#1:  Outline the weekly training plan

In the last post, we talked on a broad scale in reference to a training year.  Then we went down to specific blocks of training.  Now, we need to determine how a weekly training plan is set-up in this phase.  Everything will be based on a client training 3x/week.


AM:  Conditioning

PM:  Foam Roll



AM:  Strength-Train (Lower-Emphasis)

PM:  Rest



AM:  Foam Roll

PM:  Rest



AM:  Strength-Train (Lower-Emphasis)

PM:  Rest



AM:  Conditioning

PM:  Foam Roll



AM:  Strength-Train (Upper-Emphasis)

PM:  Rest



AM:  Foam Roll

PM:  Rest


The 2 conditioning days we will get into later, but depending on the client’s starting point, I don’t think it’s unreasonable to get them active 5x/week.  There are still 2 days of complete rest in there.  And if time is tight, then the conditioning can be tacked onto the end of a strength-training day.  The important thing to note here, though, is that what is expected is clearly laid out in an easy-to-read format.


#2:  The Warm-Up

As soon as the client walks in, their weakest link from the FMS should be screened.  This is to get a baseline for where they are at that day, with the goal being for them to come in cold and nail a 2,2.  At that point, you can move on to their next weakest link, or if that was the last one, take them back through the full screen and confirm that everything is good to go.

If that’s the case, and they can demonstrate solid form with all the big stuff, boom, your GPP is over.  You may have had another 2 weeks programmed out, but it’s time to move on.  Listen to the benchmarks.

If they don’t nail a 2,2, no worries, go ahead and go into any foam rolling and static stretching you have planned for them, followed by some specific drills designed to get a response on that weak link screen.

In some cases, the foam rolling itself is going to be corrective.


As far as the corrective work, this is where things can get a little out-of-hand…if you let it.  I say that because you could spend the entire session trying to fix everything.  That’s not the goal.  The goal is to pick 1-2 drills that you think will get a positive response for that person and, after re-screening, see if they had an effect.  If so, baller, if not move on into their warm-up and brainstorm other ways to attack it for the next session.

 Writing Personal Training Programs: The GPP Phase- Kasey Esser

The last thing you want is to do 5 drills with no change in their screen.  It will more than likely leave the client confused and unsure of your ability.  I think the key to effectively programming corrective work is to keep it within the flow of the session and not let it become the end-all, be-all of life.  More on that in a moment.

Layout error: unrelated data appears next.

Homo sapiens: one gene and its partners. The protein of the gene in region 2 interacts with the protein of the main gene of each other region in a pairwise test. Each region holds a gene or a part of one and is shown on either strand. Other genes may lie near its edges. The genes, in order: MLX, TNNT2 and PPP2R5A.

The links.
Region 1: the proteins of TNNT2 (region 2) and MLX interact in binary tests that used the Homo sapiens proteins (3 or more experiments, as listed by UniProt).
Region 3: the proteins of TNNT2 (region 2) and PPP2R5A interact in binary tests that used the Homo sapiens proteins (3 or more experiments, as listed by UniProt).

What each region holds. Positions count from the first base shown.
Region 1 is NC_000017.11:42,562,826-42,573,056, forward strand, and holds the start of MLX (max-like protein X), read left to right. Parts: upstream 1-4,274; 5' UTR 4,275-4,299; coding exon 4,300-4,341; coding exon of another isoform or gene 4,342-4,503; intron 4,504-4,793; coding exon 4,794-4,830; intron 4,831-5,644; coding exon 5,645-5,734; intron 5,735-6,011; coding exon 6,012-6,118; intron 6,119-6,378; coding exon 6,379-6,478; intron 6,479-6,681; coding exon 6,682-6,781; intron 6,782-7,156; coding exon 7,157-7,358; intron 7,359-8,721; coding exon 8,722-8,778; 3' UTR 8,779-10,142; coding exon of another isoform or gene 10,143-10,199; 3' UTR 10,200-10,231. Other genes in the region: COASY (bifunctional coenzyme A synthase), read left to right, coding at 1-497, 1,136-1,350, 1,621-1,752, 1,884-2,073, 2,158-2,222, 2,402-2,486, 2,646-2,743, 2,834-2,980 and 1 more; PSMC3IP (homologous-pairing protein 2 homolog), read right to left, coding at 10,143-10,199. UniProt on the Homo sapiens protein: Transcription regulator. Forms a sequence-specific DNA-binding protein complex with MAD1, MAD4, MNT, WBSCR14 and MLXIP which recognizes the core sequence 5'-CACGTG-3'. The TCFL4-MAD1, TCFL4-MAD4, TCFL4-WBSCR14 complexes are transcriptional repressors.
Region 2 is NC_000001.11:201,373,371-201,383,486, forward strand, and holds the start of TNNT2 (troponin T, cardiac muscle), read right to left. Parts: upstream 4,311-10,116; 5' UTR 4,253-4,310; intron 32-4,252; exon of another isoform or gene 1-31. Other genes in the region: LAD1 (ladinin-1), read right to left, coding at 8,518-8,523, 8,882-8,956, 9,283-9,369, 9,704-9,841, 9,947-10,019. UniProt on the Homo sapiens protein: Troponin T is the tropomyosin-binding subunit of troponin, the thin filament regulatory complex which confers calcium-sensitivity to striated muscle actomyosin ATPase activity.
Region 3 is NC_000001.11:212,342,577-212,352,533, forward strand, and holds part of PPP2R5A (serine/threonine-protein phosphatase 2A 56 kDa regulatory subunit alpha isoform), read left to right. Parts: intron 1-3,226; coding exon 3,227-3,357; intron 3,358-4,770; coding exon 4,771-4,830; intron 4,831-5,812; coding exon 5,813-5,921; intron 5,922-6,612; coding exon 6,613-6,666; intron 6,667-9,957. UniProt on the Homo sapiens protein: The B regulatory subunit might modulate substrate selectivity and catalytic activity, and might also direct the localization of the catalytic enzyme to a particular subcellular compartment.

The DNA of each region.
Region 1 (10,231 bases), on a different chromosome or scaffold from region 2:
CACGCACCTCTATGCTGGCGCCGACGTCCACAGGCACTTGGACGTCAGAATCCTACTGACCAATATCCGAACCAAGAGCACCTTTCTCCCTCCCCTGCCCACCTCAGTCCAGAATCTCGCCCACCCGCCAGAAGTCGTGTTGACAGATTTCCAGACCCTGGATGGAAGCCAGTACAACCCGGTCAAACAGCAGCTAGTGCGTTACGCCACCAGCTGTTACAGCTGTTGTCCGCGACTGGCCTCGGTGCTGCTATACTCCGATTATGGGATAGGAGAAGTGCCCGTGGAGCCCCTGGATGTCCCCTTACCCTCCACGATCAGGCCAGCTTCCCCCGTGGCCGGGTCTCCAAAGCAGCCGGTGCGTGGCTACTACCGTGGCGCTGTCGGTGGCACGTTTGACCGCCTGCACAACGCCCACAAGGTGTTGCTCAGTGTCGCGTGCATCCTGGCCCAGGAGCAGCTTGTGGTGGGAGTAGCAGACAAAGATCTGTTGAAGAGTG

Here is an example;

Let’s say Suzie has a 1,1 on her rotary stability screen.  That’s her weak link.

We screen it right when she walks in.  Still a 1,1.  I give her a rolling pattern to do and then re-screen.  Now she is at a 1,2.  Ok, getting closer.  Rolling obviously helped, so I give her another variation.  Re-screen and she is still a 1,2.

No problem, we made progress, let’s keep going, and maybe the strength work will further clear things up.

Don’t think too hard, just use the scores as a guide.


For the warm-up itself, I’ll typically use the following sequence;


Ankle Mobility

Hip Flexion Mobility

Glute Activation

Hip Adduction Mobility

Core Activation

Thoracic Mobility

Scapular Upward Rotation

Linear Dynamic (Days 1 and 3)

Linear Dynamic (Days 1 and 3)

Lateral Dynamic (Day 2 and 1 of following week)

Lateral Dynamic (Day 2 and 1 of following week)


Not everyone will need all of those drills, but you can be sure you covered all the bases after doing something similar to the above.

As an example;

Wall Ankle Mobs x 8 each

Leg Lower 2 x 6 each

Glute Bridge Iso w/Alternating Knee-to-Chest x 10 seconds each

Split-Stance Adductor Mobs x 8 each

Hard Roll x 5 each

Child’s Pose Thoracic Rotation x 6 each

Scapular Wall Slide x 10

High Knees x 20 yards

Butt Kicks x 20 yards

Lateral Lunge x 8 each

Seal Jump x 15


That will take about 5-7 minutes without interruption.  After the warm-up, you can screen the weak link again, if you want, but usually, I’ll just continue on into their main strength work.


#3:  The Strength Work

This is where the GPP phase carries its main differences.  Obviously, it would be ideal if something you did back in the dedicated corrective drills did something good.  Whatever you did, remember it, because it will play a key role here.


Quick note;

I’ve been using the term “corrective” referring to specific exercises, but in all reality, the ENTIRE program is corrective if you set it up to be.  The strength work is actually the time to take advantage of whatever change you created earlier and “cement” that new software in your central nervous system.


One of the biggest hindrances to effective programming is figuring out what exercise to do when.  I know it used to take me forever.  And then I read Mike Boyle’s, “Advances in Functional Training” and found out that he uses pre-planned patterns that are directly on the spreadsheet and simply adjusts the level of difficulty to the client.  I think that’s genius, so I incorporated that into my programming immediately.